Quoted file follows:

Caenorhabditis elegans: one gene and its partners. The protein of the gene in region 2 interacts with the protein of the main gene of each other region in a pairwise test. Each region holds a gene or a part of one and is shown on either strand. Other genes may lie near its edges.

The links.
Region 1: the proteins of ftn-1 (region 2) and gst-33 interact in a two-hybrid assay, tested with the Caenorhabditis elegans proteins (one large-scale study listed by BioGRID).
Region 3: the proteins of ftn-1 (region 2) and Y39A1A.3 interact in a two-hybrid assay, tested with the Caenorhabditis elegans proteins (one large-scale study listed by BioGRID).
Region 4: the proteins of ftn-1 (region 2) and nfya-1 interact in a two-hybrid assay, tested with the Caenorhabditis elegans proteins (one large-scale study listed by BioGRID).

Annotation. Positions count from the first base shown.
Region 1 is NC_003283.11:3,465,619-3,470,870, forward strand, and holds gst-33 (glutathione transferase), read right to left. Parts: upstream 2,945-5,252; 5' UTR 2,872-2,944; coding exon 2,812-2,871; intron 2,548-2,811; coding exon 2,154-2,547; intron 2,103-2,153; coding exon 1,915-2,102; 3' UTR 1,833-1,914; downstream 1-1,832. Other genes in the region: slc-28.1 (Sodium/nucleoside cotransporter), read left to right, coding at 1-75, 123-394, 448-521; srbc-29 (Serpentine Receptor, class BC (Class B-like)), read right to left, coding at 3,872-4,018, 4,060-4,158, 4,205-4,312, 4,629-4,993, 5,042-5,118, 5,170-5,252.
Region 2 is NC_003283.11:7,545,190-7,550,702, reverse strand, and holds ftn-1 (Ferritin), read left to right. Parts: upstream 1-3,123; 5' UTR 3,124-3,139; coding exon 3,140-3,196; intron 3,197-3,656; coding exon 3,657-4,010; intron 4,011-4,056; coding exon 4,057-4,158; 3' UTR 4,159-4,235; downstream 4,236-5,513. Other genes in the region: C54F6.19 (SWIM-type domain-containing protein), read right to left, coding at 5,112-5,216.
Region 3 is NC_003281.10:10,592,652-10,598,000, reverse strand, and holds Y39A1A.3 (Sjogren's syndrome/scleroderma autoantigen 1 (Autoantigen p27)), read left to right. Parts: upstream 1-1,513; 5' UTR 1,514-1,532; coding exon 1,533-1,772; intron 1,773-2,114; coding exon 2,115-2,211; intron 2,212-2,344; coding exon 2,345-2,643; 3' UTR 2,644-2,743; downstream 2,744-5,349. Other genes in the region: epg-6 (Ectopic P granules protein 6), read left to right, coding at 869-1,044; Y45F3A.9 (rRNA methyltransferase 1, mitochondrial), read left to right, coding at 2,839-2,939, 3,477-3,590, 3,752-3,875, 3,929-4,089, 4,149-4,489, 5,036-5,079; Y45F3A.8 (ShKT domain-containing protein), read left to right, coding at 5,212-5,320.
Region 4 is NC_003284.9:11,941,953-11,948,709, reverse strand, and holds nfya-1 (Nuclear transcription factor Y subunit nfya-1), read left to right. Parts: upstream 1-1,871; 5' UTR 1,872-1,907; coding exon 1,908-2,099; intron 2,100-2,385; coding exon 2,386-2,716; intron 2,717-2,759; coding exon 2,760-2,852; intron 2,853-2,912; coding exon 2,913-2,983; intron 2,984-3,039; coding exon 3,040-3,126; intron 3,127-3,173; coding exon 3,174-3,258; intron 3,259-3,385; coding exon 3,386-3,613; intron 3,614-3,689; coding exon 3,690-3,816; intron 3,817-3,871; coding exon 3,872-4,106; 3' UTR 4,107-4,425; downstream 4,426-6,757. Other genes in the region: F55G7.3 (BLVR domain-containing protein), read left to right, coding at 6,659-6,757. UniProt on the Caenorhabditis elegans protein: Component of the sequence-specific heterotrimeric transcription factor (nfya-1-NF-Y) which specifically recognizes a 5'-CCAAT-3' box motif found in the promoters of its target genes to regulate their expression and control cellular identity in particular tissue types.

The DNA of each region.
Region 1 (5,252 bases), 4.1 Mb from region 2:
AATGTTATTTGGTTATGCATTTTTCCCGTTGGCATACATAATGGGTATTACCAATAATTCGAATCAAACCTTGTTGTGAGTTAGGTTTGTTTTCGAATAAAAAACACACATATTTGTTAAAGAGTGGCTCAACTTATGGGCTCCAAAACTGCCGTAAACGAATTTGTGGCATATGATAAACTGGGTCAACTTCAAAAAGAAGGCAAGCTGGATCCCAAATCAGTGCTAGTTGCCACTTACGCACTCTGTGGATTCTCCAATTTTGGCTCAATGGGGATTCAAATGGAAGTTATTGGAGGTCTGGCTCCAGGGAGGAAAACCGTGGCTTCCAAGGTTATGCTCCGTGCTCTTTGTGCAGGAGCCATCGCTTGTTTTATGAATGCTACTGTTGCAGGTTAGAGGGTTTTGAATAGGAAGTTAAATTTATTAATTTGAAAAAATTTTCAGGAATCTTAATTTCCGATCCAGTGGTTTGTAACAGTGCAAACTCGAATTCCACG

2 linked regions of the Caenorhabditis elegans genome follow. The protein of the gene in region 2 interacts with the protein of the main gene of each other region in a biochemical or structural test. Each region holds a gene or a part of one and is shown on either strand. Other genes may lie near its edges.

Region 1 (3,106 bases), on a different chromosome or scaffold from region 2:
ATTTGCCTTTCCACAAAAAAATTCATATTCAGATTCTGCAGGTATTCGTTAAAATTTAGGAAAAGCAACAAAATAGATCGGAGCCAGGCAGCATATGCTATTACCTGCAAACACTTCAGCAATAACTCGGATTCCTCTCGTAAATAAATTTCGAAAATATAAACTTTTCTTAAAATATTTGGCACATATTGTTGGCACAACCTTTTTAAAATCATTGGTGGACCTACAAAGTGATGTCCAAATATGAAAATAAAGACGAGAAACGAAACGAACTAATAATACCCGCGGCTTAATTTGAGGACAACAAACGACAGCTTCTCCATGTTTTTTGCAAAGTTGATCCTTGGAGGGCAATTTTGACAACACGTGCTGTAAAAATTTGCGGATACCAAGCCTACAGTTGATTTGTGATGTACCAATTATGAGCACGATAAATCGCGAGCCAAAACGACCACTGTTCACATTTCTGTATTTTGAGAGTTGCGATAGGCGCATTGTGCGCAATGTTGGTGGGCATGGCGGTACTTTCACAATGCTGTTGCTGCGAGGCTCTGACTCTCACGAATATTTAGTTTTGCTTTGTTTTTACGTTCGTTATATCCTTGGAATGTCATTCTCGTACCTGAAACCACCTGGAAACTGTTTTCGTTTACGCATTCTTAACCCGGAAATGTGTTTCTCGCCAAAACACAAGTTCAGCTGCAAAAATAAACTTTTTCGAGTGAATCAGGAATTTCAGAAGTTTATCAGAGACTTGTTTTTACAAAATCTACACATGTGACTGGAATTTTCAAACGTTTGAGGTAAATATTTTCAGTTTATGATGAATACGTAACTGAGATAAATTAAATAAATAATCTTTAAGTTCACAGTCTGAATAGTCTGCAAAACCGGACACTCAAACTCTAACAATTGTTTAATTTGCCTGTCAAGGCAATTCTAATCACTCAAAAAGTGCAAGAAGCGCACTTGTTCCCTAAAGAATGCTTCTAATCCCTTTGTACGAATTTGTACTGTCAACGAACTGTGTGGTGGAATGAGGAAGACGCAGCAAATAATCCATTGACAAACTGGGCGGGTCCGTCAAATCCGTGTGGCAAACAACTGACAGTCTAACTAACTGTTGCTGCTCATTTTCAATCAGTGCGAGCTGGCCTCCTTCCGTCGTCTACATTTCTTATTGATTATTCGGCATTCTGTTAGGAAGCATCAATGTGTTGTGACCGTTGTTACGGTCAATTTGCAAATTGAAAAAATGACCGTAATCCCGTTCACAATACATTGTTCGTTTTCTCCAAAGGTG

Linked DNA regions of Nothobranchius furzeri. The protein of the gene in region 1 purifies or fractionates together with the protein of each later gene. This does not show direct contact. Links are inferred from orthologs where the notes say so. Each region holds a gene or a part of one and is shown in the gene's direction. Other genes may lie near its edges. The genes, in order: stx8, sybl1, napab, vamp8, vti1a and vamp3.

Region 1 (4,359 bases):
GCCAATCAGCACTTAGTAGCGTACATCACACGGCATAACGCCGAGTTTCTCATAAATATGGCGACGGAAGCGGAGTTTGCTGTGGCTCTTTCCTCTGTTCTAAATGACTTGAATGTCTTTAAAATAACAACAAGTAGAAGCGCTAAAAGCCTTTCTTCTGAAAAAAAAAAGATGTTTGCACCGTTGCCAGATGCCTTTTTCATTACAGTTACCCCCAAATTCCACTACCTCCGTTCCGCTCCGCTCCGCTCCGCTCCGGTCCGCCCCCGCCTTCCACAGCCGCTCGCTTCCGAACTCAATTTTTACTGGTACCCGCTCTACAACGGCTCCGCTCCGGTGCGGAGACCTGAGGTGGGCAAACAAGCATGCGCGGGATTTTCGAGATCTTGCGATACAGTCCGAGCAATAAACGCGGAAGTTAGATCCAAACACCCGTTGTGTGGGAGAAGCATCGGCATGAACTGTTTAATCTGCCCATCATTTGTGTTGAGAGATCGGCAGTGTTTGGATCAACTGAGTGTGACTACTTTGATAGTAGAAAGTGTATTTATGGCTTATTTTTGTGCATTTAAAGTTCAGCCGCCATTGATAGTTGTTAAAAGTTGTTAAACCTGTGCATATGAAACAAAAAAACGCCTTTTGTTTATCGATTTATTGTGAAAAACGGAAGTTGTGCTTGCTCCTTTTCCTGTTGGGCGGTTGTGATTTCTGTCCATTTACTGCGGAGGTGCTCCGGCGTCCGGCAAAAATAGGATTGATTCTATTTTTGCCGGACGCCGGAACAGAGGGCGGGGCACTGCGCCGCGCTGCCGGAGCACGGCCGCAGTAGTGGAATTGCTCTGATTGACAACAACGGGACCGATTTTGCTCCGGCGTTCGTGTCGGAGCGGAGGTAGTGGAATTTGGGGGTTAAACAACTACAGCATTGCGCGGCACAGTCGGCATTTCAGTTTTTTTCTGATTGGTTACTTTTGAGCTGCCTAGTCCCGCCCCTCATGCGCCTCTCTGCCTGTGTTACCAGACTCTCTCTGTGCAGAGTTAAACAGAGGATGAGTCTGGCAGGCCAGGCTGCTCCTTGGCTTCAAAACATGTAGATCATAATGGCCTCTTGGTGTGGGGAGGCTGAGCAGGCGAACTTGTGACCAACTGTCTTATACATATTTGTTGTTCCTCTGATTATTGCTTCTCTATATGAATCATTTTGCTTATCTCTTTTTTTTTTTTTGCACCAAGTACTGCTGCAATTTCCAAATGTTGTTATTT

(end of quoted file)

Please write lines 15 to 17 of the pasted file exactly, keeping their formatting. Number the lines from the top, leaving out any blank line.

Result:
Region 1 (3,106 bases), on a different chromosome or scaffold from region 2:
ATTTGCCTTTCCACAAAAAAATTCATATTCAGATTCTGCAGGTATTCGTTAAAATTTAGGAAAAGCAACAAAATAGATCGGAGCCAGGCAGCATATGCTATTACCTGCAAACACTTCAGCAATAACTCGGATTCCTCTCGTAAATAAATTTCGAAAATATAAACTTTTCTTAAAATATTTGGCACATATTGTTGGCACAACCTTTTTAAAATCATTGGTGGACCTACAAAGTGATGTCCAAATATGAAAATAAAGACGAGAAACGAAACGAACTAATAATACCCGCGGCTTAATTTGAGGACAACAAACGACAGCTTCTCCATGTTTTTTGCAAAGTTGATCCTTGGAGGGCAATTTTGACAACACGTGCTGTAAAAATTTGCGGATACCAAGCCTACAGTTGATTTGTGATGTACCAATTATGAGCACGATAAATCGCGAGCCAAAACGACCACTGTTCACATTTCTGTATTTTGAGAGTTGCGATAGGCGCATTGTGCGCAATGTTGGTGGGCATGGCGGTACTTTCACAATGCTGTTGCTGCGAGGCTCTGACTCTCACGAATATTTAGTTTTGCTTTGTTTTTACGTTCGTTATATCCTTGGAATGTCATTCTCGTACCTGAAACCACCTGGAAACTGTTTTCGTTTACGCATTCTTAACCCGGAAATGTGTTTCTCGCCAAAACACAAGTTCAGCTGCAAAAATAAACTTTTTCGAGTGAATCAGGAATTTCAGAAGTTTATCAGAGACTTGTTTTTACAAAATCTACACATGTGACTGGAATTTTCAAACGTTTGAGGTAAATATTTTCAGTTTATGATGAATACGTAACTGAGATAAATTAAATAAATAATCTTTAAGTTCACAGTCTGAATAGTCTGCAAAACCGGACACTCAAACTCTAACAATTGTTTAATTTGCCTGTCAAGGCAATTCTAATCACTCAAAAAGTGCAAGAAGCGCACTTGTTCCCTAAAGAATGCTTCTAATCCCTTTGTACGAATTTGTACTGTCAACGAACTGTGTGGTGGAATGAGGAAGACGCAGCAAATAATCCATTGACAAACTGGGCGGGTCCGTCAAATCCGTGTGGCAAACAACTGACAGTCTAACTAACTGTTGCTGCTCATTTTCAATCAGTGCGAGCTGGCCTCCTTCCGTCGTCTACATTTCTTATTGATTATTCGGCATTCTGTTAGGAAGCATCAATGTGTTGTGACCGTTGTTACGGTCAATTTGCAAATTGAAAAAATGACCGTAATCCCGTTCACAATACATTGTTCGTTTTCTCCAAAGGTG

Linked DNA regions of Nothobranchius furzeri. The protein of the gene in region 1 purifies or fractionates together with the protein of each later gene. This does not show direct contact. Links are inferred from orthologs where the notes say so. Each region holds a gene or a part of one and is shown in the gene's direction. Other genes may lie near its edges. The genes, in order: stx8, sybl1, napab, vamp8, vti1a and vamp3.